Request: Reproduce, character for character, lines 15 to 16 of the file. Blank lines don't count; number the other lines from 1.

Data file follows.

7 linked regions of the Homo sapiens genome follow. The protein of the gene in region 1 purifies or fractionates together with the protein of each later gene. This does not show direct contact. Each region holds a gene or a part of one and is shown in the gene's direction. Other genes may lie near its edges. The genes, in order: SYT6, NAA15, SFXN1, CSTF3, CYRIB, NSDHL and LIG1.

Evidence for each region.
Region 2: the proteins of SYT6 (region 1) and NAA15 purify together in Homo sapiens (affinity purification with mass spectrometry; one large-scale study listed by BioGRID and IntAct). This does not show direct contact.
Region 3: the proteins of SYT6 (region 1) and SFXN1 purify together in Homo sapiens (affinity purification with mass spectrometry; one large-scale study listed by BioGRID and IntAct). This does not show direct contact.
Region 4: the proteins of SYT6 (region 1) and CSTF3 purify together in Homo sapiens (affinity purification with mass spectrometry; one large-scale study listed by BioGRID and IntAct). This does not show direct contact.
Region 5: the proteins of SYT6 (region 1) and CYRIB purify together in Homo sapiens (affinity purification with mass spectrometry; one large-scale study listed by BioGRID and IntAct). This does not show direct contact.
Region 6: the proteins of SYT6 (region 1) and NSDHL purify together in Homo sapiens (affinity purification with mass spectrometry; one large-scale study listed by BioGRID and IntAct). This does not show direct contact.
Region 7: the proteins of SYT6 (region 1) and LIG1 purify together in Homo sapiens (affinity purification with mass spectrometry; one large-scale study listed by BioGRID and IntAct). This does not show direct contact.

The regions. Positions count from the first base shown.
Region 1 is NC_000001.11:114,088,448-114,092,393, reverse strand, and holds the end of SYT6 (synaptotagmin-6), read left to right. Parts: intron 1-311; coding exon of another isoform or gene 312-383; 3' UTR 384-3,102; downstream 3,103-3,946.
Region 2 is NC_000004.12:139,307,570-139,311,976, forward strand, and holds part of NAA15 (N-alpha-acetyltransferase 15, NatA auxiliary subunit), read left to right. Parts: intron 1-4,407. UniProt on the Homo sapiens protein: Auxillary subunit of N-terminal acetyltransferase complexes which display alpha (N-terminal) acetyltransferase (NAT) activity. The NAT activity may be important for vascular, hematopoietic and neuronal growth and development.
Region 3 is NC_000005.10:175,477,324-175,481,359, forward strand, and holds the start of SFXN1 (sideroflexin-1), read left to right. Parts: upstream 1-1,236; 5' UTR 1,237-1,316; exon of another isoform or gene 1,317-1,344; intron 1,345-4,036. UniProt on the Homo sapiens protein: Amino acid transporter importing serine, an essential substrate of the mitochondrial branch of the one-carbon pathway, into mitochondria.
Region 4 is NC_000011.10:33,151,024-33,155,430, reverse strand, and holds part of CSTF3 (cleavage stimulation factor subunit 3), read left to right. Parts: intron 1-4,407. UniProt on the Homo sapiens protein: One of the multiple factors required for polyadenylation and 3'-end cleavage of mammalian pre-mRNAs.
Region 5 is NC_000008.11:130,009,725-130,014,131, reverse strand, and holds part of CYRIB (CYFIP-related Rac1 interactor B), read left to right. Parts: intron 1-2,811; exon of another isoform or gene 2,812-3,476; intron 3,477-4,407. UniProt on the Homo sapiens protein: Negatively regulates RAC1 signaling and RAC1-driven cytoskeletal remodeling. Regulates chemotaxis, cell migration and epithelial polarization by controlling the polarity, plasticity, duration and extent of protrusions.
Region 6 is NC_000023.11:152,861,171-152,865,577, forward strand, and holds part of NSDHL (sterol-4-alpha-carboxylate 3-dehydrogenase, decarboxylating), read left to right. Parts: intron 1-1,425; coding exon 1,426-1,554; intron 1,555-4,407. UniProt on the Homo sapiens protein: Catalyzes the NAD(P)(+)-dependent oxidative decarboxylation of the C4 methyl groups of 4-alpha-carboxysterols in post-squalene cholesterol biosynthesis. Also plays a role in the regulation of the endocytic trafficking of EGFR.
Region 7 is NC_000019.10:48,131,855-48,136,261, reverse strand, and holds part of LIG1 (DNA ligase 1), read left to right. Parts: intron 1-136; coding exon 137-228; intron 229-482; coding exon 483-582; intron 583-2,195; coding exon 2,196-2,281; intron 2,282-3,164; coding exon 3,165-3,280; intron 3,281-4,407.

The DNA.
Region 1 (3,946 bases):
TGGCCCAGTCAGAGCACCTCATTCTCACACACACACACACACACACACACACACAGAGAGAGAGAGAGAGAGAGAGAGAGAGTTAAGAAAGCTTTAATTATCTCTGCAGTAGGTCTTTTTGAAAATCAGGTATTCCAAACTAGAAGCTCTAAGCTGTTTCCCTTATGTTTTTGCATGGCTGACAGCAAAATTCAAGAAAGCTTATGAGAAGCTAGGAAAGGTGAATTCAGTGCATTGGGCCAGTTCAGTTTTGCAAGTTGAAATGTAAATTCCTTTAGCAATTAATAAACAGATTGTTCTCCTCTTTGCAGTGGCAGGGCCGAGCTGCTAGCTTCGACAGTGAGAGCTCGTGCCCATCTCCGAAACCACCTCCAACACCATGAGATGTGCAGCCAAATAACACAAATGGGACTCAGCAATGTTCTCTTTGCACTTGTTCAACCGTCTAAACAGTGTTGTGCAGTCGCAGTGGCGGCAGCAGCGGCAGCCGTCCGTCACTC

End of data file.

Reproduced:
Region 6 is NC_000023.11:152,861,171-152,865,577, forward strand, and holds part of NSDHL (sterol-4-alpha-carboxylate 3-dehydrogenase, decarboxylating), read left to right. Parts: intron 1-1,425; coding exon 1,426-1,554; intron 1,555-4,407. UniProt on the Homo sapiens protein: Catalyzes the NAD(P)(+)-dependent oxidative decarboxylation of the C4 methyl groups of 4-alpha-carboxysterols in post-squalene cholesterol biosynthesis. Also plays a role in the regulation of the endocytic trafficking of EGFR.
Region 7 is NC_000019.10:48,131,855-48,136,261, reverse strand, and holds part of LIG1 (DNA ligase 1), read left to right. Parts: intron 1-136; coding exon 137-228; intron 229-482; coding exon 483-582; intron 583-2,195; coding exon 2,196-2,281; intron 2,282-3,164; coding exon 3,165-3,280; intron 3,281-4,407.